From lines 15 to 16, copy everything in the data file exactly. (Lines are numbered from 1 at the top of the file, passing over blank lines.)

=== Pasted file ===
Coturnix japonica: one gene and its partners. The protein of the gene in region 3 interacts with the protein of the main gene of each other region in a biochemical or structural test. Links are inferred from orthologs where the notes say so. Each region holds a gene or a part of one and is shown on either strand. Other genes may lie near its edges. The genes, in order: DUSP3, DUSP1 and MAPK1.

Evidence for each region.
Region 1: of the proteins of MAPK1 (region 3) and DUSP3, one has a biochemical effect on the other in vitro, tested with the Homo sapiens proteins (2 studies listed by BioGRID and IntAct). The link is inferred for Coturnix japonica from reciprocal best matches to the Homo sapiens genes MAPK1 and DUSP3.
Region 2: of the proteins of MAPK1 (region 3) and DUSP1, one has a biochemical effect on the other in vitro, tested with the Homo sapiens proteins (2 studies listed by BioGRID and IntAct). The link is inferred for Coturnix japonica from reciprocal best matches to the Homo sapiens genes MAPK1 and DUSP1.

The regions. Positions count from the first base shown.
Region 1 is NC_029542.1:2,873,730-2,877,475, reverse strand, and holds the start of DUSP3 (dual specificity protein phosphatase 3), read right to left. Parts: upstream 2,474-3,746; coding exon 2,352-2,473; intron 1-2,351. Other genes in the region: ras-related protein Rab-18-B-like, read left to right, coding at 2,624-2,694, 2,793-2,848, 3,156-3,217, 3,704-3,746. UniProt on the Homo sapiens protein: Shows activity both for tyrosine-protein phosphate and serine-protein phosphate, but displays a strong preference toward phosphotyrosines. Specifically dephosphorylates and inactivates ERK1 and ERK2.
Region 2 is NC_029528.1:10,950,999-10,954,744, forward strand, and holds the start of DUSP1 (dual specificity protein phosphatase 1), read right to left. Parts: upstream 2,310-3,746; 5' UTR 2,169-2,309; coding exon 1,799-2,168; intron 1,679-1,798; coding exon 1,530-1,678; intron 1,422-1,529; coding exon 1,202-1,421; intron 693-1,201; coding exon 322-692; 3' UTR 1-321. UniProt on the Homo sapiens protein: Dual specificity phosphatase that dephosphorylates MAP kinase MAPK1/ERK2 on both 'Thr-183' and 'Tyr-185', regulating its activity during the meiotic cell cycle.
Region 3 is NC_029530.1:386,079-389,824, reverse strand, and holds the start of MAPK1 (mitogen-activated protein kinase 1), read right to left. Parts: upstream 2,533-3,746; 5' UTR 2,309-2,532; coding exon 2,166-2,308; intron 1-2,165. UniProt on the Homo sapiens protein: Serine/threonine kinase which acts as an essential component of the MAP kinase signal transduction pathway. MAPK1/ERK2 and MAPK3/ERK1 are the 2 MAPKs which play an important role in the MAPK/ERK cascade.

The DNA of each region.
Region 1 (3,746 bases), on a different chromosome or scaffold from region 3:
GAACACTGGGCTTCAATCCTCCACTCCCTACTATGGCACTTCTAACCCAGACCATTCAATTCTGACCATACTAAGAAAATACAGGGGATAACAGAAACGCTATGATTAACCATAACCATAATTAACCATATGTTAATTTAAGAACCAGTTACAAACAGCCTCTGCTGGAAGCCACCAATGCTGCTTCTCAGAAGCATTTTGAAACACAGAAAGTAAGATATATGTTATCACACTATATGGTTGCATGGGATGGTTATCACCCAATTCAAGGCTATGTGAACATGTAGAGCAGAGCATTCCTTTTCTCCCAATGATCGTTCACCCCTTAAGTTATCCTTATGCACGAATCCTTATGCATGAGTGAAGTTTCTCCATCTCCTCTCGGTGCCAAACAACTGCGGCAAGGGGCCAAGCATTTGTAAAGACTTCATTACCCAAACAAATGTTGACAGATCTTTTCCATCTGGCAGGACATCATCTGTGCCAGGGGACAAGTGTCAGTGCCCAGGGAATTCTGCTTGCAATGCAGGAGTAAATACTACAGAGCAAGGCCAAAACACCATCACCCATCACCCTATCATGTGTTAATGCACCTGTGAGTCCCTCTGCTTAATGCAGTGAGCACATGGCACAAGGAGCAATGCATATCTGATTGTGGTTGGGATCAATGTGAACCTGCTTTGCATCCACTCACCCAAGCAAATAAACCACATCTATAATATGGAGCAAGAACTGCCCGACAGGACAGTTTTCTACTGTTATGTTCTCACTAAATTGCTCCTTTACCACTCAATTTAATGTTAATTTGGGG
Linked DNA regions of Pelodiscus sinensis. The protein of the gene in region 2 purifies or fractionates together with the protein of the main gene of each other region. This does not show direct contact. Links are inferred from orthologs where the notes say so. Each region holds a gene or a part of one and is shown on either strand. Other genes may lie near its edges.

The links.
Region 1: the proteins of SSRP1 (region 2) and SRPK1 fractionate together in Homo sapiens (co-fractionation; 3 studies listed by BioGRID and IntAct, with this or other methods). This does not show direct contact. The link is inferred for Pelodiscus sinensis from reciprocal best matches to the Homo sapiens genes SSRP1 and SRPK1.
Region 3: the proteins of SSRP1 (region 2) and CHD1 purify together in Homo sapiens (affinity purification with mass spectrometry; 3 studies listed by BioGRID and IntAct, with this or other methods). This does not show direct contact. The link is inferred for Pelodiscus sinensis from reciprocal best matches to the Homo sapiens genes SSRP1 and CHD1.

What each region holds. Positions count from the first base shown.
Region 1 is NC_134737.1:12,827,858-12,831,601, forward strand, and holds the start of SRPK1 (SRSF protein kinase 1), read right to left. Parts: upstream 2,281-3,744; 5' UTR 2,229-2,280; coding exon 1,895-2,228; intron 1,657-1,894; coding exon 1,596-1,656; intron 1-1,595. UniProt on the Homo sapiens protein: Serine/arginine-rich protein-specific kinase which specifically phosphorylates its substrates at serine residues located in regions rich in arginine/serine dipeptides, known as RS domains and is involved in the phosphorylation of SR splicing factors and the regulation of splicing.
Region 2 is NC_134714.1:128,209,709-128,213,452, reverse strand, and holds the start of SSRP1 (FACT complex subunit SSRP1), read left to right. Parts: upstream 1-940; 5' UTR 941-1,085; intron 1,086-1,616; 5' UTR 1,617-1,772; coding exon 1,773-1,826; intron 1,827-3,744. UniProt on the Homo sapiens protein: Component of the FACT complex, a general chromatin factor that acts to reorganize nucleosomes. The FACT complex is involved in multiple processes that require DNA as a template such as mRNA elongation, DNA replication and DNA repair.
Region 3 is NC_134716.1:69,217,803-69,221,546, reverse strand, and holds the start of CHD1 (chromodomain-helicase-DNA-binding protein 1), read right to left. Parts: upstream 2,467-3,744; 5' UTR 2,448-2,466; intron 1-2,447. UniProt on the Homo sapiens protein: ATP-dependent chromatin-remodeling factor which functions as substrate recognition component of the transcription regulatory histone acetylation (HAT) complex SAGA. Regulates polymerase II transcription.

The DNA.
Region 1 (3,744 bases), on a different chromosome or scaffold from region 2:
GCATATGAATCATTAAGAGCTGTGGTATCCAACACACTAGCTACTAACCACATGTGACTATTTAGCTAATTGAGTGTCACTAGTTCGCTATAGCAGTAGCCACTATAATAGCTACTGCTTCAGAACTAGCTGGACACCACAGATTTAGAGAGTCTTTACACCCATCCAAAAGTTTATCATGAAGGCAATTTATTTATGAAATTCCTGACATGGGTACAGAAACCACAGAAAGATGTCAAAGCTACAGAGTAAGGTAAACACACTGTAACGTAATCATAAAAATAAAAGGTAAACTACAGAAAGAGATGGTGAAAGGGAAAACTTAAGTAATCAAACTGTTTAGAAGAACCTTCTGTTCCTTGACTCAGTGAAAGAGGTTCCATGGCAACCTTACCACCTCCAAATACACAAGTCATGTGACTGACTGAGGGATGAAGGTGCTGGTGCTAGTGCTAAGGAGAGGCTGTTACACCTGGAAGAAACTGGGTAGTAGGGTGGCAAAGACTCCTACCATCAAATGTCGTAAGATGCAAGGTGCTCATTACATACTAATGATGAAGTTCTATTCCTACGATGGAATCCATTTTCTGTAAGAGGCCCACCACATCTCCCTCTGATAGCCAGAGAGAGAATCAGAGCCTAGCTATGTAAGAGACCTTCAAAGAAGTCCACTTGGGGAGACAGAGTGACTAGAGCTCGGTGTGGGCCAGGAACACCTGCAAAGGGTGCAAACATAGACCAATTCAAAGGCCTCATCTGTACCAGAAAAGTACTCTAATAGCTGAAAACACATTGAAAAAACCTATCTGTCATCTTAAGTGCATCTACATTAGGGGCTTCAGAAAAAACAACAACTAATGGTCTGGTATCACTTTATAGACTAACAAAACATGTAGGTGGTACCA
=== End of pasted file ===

Region 3: the proteins of SSRP1 (region 2) and CHD1 purify together in Homo sapiens (affinity purification with mass spectrometry; 3 studies listed by BioGRID and IntAct, with this or other methods). This does not show direct contact. The link is inferred for Pelodiscus sinensis from reciprocal best matches to the Homo sapiens genes SSRP1 and CHD1.

What each region holds. Positions count from the first base shown.